We also express our sympathy in bereavement with Mrs. Waldie, 69 Caroline Street, in the sudden passing of her husband Donald Waldie. He was a man of quiet industry, and never felt happy being idle. He loved his garden and had many friends, and is going to be missed very much by all who knew him.

Also our sympathy with Mrs. Storey of l0 John Street, and with all members of the family of Mrs. Annie Gilbertson. Mrs. Gilbertson was a devoted member of the Salvation Army in earlier years, and had a wonderful faith and lived a happy life. Her family cared for her with real love.

Also our sympathy with the relatives and close friends of Miss Mary Nichol who for the past year has been in the Hope Hospital. Miss Nichol maintained a close interest in the work of the Old Parish Church right up to the last. She was very happy in the Hope Hospital where she was cared for by the Matron and staff with real devotion. Her many friends who visited her regularly did much to cheer her last days with her.

With best Christmas greetings.

Yours sincerely,


Kirk Session Report

At a meeting of the Kirk Session held on Thursday, 9th November, it was agreed to re-institute the Cradle Roll, and Misses Jean and Lila McVittie were appointed to take charge of it. The Minister also discussed with the Kirk Session the possibility of running a postal Sunday School for a small number of children living at too great a distance from the Church and unable to attend on Sundays. The intention is to provide the parents with special lessons prepared by the Sunday School Union which can be read over and discussed in the home. Any families living too far out of town for their children to attend Sunday School are invited to get in touch with the minister, and he will be pleased to provide weekly lessons.

Women's Guild Report

The Auction Sale held on November 4th was opened by Mrs. Calvert, and the first lot to come under the hammer was a turkey, ably auctioned by Mrs. June Wilson, Tundergarth Mains. There was an excellent attendance of members and friends who thoroughly enjoyed Mr. Thomlinson's brisk selling. At the end of the day, the sum of £236/4/6 was realised, which will go towards the Hall Improvements Scheme, and has already been ear-marked to help towards the installation of Oil Fired Heating.

On November 14th. the Rev. A. Lamont. from Newcastleton, gave a talk on folk lore and superstition in the Highlands and lslands; he also delighted the company with a Gaelic song. Misses Bennett, Brown and Herbcrtson put over an amusing sketch "Spring Cleaning," produced by Mrs J. Little.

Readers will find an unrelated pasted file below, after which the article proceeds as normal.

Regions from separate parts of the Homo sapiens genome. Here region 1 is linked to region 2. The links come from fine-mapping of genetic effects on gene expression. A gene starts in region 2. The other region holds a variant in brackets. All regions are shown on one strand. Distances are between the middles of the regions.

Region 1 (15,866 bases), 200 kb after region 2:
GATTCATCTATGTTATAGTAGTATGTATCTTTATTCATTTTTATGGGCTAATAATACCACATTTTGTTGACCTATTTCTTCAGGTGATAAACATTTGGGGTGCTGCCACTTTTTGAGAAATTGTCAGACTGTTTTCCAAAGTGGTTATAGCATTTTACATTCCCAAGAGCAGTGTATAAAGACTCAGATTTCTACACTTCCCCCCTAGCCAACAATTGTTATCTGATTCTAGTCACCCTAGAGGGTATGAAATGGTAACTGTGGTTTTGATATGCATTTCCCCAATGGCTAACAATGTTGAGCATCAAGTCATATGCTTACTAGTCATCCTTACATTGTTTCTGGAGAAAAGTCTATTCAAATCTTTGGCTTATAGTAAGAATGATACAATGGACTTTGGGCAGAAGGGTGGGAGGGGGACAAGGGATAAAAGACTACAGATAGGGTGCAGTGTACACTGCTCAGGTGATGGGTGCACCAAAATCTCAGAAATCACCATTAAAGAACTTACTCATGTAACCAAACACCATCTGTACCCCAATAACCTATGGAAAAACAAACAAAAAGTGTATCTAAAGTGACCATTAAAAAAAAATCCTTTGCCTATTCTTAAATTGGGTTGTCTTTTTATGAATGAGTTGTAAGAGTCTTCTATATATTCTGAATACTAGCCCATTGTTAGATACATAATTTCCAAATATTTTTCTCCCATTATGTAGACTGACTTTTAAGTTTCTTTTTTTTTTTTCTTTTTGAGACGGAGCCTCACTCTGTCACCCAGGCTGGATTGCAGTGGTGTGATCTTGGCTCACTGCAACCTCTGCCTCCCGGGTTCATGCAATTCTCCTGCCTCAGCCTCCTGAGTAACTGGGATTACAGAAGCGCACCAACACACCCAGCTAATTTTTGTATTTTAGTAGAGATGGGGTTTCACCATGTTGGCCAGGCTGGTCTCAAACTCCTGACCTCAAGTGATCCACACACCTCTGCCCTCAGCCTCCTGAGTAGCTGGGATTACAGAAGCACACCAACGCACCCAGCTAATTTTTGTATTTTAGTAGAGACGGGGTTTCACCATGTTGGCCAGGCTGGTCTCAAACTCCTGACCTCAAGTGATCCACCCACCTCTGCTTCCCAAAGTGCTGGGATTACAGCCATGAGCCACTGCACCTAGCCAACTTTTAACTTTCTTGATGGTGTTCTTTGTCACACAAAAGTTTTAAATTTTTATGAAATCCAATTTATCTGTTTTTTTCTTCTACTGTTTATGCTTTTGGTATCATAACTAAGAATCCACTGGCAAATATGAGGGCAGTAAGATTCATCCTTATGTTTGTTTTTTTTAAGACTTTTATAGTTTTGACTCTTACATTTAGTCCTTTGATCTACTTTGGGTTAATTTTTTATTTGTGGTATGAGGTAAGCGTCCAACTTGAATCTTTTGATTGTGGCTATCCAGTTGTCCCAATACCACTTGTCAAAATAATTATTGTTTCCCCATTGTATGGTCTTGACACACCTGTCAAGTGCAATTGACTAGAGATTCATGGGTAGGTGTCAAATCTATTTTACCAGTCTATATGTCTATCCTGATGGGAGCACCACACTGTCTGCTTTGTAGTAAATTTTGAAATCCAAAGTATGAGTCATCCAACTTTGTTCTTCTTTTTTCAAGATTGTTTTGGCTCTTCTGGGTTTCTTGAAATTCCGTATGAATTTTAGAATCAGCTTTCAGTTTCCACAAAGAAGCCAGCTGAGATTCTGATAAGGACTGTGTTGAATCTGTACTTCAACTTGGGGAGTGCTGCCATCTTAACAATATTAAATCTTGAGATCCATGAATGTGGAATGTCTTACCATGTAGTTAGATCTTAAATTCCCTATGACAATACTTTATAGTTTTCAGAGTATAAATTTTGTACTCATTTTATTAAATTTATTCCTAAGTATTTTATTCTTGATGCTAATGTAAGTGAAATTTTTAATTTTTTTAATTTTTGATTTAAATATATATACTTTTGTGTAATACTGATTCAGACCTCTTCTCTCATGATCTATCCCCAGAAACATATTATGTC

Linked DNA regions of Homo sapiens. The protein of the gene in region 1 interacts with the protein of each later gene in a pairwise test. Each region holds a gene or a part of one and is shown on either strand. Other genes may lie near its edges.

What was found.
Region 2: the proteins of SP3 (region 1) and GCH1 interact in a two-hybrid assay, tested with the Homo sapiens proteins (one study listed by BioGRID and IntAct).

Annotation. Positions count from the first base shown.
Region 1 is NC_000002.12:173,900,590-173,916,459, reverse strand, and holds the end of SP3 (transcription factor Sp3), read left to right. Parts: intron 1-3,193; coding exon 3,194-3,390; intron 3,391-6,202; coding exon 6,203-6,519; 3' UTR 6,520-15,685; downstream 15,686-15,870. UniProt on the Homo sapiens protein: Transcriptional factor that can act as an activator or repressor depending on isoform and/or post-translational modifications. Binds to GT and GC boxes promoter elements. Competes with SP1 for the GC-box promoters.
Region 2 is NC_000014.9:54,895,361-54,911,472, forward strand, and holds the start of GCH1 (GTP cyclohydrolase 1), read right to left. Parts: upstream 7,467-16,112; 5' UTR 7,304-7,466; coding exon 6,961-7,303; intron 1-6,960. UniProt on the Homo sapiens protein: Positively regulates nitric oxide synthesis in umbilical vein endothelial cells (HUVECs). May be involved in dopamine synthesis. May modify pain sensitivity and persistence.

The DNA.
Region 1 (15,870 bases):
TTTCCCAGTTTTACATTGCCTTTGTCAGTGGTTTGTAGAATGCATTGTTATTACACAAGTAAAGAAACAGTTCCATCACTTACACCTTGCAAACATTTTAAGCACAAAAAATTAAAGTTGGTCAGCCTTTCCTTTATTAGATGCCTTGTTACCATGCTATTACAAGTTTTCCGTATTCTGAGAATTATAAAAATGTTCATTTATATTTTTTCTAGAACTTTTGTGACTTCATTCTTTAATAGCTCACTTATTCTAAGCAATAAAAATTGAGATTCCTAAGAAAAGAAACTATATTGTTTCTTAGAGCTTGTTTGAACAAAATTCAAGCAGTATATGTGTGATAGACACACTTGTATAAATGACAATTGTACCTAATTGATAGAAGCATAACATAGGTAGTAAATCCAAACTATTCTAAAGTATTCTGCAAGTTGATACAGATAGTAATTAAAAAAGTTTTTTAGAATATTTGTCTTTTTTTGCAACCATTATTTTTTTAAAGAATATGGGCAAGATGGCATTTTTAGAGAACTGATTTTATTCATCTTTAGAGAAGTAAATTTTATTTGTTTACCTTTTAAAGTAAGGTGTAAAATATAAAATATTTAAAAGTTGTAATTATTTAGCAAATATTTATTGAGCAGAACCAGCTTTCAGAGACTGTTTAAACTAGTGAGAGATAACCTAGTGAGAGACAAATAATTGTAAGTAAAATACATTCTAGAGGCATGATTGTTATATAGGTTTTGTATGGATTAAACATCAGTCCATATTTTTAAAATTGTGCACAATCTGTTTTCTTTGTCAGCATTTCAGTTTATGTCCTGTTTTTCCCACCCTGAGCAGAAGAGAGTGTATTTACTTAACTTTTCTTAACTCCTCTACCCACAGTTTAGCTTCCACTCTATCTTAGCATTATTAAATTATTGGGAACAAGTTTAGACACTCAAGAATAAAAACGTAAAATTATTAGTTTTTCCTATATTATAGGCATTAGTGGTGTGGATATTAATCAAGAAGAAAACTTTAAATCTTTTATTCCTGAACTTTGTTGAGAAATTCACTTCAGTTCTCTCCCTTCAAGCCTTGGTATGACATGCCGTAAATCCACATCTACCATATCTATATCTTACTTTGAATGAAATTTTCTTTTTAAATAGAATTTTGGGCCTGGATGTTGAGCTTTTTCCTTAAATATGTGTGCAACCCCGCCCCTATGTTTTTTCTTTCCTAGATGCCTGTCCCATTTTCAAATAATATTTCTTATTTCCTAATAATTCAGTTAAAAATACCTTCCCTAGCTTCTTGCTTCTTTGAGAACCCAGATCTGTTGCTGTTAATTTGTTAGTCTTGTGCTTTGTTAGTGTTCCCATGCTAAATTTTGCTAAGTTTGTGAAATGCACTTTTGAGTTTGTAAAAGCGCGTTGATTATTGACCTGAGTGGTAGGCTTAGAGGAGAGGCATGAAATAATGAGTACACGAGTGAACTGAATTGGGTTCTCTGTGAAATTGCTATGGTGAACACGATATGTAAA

At the outset of the meeting on November 28th. Mrs. Calvert made fitting reference to the passing of Mrs. Black, who had been a faithful and hard-working member of the Guild for a number of years. The South of Scotland Electricity Board showed a film, followed by talks on the various items of equipment to help the house-wife. After tea, there was a Bring and Buy Sale which was augmented by gifts of eatables from the demonstrators.

The ladies of the Guild are giving a Christmas Party on December 12th, at which it is hoped everyone will bring along a guest who does not normally get out and about to such functions. The first half of the Guild session has been a very happy one, and has passed all too quickly. After the party on the 12th, there will be no more I meetings until January 9th, 1962.

Youth Fellowship and Youth Club

With the departure of Jackie Nixon to Edinburgh to commence training as a Youth Leader, Arthur Willis has been appointed Secretary of the Youth Fellowship, and John Scott as Secretary of the Youth Club.

The Youth Fellowship is having an excepttionally good attendance of lads, and appeals to the young ladies of the Church to come to our support. The meetings are organised to meet different interests, and there is a very good syllabus arranged for the second part of the session.

Boys' Brigade

We congratulate L/Cpl. George Graham on taking 2nd place out of 14 in the Hawick and Border Area Solo Bagpipe Playing Contest.

Church Calendar


10th—11 a.m. and 6 p.m. Revd. Tom Calvert. Flowers, Mrs. J. W. Wood, Bank House. Elders, M. Douglas, C. Constable, J. Tyman, A. Smith, J. W. Wood, and J. Pattie. Evening, M .Armstrong and J. Maxwell.

17th—11 a.m. and 6 p.m. Revd. Tom Calvert. Flowers, Mrs. Wood, Potholm. Elders, Morning, W. Smith, R. K. Neill, L, Ewart. R. T. Robertson, H. Hosie, and R. Douglas. Evening, W. Smith and M. Armstrong.

24th—11 a.m. and 6 p.m. Revd. Tom Calvert. Flowers, Women's Guild. Elders, Morning, D. Hendrie, J. Maclntosh, R. N. B. Noble, D. Anderson, J. Maxwell and A. Smith. Evening, H. Hosie and R. Black.

25th—11 a.m. Revd. Tom Calvert. Elders, A. Smith, R. Black, J. W. Wood, J. Maxwell.

31st—11 a.m. and 6 p.m. Revd. Tom Calvert. Flowers, Women's Guild. Elders, Morning. C. Constable, A. Smith, R. Douglas. J. W. Wood, J. Tyman, and L. Ewart. Evening, D. Anderson and R. K. Neill.

January, 1962.

7th—11 a.m. and 6 p.m. Revd. Tom Calvert. Flowers, Mrs. Maclntosh, 36 Holmwood Dr. Elders, Morning, D. Hendrie, J. MacIntosh, R. T. Robertson, H. Hosie, R. Black and W. Smith. Evening, A. Smith and J. Maxwell.

In Memoriam

At 35a Eskdaill Street on 22nd November—Annie Laidlaw Black, aged 62.

At 69 Caroline Street on 24th November, Donald M. M. Waldie, aged 74.

At 16 John Street, on 26th November, Annie Gilbertson, aged 68.

At Thomas Hope Hospital on 28th November, Mary Nichol, aged 78.

"O blest communion. fellowship divine. We feebly struggle, they in glory shine. Yet all are one in Thee, for all are Thine. William Walsham How.